If you have never debated before, you are in a very bittersweet position. On one hand, the first debate is an irreplaceable experience that you will likely never forget, and this notion is exciting. On the other hand — and this is usually the hand favored by people in your position — there will likely be a significant amount of stage fright and general nervousness preceding your performance. Whether you are a skilled public speaker or an introvert venturing out of your comfort zone, the best way to deal with the latter notion is to be well prepared; preparation is a great leveraging point to summon up self-confidence and eliminate nerves stemming from the fear of looking poorly in front of your debate’s audience.
Here are a few tips to make the preparation process smoother and easier to approach.
Know your side
Regardless of the topic or setting, most debates can be boiled down to a single series of interactions: an argument followed by a counter-argument and subsequent cross-analysis. Therefore, you will need to make sure you are well-versed in your side of the argument in question. As a novice debater, one of the quickest and easiest ways to get into trouble is to exhibit a poor understanding of your topic or case. You cannot hope to make a convincing, passionate argument if you are clearly out of your element — this approach will technically make your case appear fabricated by default. If you think you have studied your material enough, study a little bit more.
Expect the unexpected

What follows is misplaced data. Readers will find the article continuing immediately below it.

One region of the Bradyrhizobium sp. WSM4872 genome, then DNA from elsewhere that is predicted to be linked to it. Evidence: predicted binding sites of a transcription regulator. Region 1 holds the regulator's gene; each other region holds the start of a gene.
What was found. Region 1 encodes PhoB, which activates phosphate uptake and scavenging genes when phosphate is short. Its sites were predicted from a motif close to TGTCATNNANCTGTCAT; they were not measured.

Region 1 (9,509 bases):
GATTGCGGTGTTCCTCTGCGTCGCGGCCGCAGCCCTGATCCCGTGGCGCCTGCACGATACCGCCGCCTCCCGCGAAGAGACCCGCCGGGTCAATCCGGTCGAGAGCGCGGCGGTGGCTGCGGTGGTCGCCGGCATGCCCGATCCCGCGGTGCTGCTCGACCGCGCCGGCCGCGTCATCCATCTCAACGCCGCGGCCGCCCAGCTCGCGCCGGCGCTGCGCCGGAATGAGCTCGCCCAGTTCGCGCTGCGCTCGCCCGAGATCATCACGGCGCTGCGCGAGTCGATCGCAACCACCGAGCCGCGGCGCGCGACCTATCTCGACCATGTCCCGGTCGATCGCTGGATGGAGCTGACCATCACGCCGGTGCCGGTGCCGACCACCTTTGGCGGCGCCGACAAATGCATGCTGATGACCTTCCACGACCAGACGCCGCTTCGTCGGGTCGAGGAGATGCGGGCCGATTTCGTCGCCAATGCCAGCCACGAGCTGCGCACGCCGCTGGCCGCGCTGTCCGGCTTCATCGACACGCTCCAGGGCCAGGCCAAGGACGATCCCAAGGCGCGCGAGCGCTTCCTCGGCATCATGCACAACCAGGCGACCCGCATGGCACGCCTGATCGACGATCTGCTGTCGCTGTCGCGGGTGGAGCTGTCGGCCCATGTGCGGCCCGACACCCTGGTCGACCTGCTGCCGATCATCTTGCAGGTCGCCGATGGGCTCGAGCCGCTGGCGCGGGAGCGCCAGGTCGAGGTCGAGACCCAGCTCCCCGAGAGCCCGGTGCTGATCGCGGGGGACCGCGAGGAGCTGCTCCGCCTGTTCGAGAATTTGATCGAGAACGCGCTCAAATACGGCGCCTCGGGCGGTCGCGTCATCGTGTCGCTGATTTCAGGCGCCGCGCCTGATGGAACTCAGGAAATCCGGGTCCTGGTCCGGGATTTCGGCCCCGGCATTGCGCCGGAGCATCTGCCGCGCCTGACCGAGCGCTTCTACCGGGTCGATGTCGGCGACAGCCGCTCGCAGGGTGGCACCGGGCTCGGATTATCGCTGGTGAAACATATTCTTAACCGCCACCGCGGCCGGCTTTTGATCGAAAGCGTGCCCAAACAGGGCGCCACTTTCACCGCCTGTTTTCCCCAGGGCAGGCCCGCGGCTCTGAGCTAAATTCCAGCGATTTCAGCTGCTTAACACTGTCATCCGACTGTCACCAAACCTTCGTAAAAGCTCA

Being prepared for the unexpected may seem like a no-brainer in the debate world, but many new debaters still seem to overlook this variable as they brush up on their material; as noted in the previous section, studying your argument and knowing the case at hand is extremely important from a foundational standpoint, but you must also be fluid and adaptable in the heat of the debate. Otherwise, you are going to find yourself off-balance sooner than you can imagine. Debate is an art without much of a blueprint, and each interaction will be a little bit different depending on the topic, your opponent, the debate’s moderator(s), and the rhetorical direction of each presented argument. Be ready for anything.
Visualization is a common and useful pre-competition technique — it is regularly adopted by everyone from professional athletes to competitive musicians — and it is a method that will serve you well in your first debate. Once you have developed a strong understanding of your opening arguments, visualize the potential ways in which your opponent will counter them. Take this vision a step further and imagine how you then might respond to this hypothetical counter. These mental exercises will train your brain to spring into action with minimal hesitation during the real event.